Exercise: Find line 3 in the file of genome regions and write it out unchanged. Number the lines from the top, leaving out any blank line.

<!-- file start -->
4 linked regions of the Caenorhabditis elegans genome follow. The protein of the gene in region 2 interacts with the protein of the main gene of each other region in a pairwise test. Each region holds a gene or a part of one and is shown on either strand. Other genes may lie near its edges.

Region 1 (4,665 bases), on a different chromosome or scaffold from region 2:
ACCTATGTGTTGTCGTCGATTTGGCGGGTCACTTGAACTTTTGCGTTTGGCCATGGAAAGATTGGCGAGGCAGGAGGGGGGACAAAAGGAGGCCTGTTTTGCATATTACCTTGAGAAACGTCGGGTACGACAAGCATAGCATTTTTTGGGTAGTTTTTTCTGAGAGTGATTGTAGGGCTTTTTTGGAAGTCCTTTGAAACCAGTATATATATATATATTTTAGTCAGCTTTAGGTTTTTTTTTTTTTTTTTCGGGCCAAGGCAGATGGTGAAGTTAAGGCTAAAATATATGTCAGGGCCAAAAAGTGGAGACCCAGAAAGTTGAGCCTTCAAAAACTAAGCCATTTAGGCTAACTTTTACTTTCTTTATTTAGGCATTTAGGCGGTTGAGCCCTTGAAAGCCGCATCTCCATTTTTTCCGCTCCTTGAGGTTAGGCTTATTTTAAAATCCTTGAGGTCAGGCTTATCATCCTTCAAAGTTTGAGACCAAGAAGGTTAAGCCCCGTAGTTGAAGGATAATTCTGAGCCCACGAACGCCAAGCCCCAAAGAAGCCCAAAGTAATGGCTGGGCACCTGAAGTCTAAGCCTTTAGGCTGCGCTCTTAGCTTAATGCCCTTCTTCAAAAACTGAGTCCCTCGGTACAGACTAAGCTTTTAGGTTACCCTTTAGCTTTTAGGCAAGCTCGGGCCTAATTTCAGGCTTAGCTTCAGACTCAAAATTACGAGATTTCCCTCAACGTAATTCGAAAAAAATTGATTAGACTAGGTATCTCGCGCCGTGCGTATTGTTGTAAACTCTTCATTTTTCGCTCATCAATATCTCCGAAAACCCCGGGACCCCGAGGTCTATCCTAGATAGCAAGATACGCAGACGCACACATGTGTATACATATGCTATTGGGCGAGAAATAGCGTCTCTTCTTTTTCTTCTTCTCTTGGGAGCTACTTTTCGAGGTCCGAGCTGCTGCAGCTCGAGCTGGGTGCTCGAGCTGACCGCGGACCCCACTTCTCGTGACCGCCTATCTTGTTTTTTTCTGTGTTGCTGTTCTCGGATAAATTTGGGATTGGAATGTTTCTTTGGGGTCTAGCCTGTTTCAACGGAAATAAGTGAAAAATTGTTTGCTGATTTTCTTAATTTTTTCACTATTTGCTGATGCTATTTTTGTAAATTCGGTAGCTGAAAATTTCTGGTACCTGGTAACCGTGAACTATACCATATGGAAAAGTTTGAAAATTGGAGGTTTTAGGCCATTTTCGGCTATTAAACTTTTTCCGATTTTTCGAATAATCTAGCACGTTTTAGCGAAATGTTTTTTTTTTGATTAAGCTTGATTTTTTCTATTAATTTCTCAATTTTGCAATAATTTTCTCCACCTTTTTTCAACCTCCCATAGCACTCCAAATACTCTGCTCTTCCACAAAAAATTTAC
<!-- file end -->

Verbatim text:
ACCTATGTGTTGTCGTCGATTTGGCGGGTCACTTGAACTTTTGCGTTTGGCCATGGAAAGATTGGCGAGGCAGGAGGGGGGACAAAAGGAGGCCTGTTTTGCATATTACCTTGAGAAACGTCGGGTACGACAAGCATAGCATTTTTTGGGTAGTTTTTTCTGAGAGTGATTGTAGGGCTTTTTTGGAAGTCCTTTGAAACCAGTATATATATATATATTTTAGTCAGCTTTAGGTTTTTTTTTTTTTTTTTCGGGCCAAGGCAGATGGTGAAGTTAAGGCTAAAATATATGTCAGGGCCAAAAAGTGGAGACCCAGAAAGTTGAGCCTTCAAAAACTAAGCCATTTAGGCTAACTTTTACTTTCTTTATTTAGGCATTTAGGCGGTTGAGCCCTTGAAAGCCGCATCTCCATTTTTTCCGCTCCTTGAGGTTAGGCTTATTTTAAAATCCTTGAGGTCAGGCTTATCATCCTTCAAAGTTTGAGACCAAGAAGGTTAAGCCCCGTAGTTGAAGGATAATTCTGAGCCCACGAACGCCAAGCCCCAAAGAAGCCCAAAGTAATGGCTGGGCACCTGAAGTCTAAGCCTTTAGGCTGCGCTCTTAGCTTAATGCCCTTCTTCAAAAACTGAGTCCCTCGGTACAGACTAAGCTTTTAGGTTACCCTTTAGCTTTTAGGCAAGCTCGGGCCTAATTTCAGGCTTAGCTTCAGACTCAAAATTACGAGATTTCCCTCAACGTAATTCGAAAAAAATTGATTAGACTAGGTATCTCGCGCCGTGCGTATTGTTGTAAACTCTTCATTTTTCGCTCATCAATATCTCCGAAAACCCCGGGACCCCGAGGTCTATCCTAGATAGCAAGATACGCAGACGCACACATGTGTATACATATGCTATTGGGCGAGAAATAGCGTCTCTTCTTTTTCTTCTTCTCTTGGGAGCTACTTTTCGAGGTCCGAGCTGCTGCAGCTCGAGCTGGGTGCTCGAGCTGACCGCGGACCCCACTTCTCGTGACCGCCTATCTTGTTTTTTTCTGTGTTGCTGTTCTCGGATAAATTTGGGATTGGAATGTTTCTTTGGGGTCTAGCCTGTTTCAACGGAAATAAGTGAAAAATTGTTTGCTGATTTTCTTAATTTTTTCACTATTTGCTGATGCTATTTTTGTAAATTCGGTAGCTGAAAATTTCTGGTACCTGGTAACCGTGAACTATACCATATGGAAAAGTTTGAAAATTGGAGGTTTTAGGCCATTTTCGGCTATTAAACTTTTTCCGATTTTTCGAATAATCTAGCACGTTTTAGCGAAATGTTTTTTTTTTGATTAAGCTTGATTTTTTCTATTAATTTCTCAATTTTGCAATAATTTTCTCCACCTTTTTTCAACCTCCCATAGCACTCCAAATACTCTGCTCTTCCACAAAAAATTTAC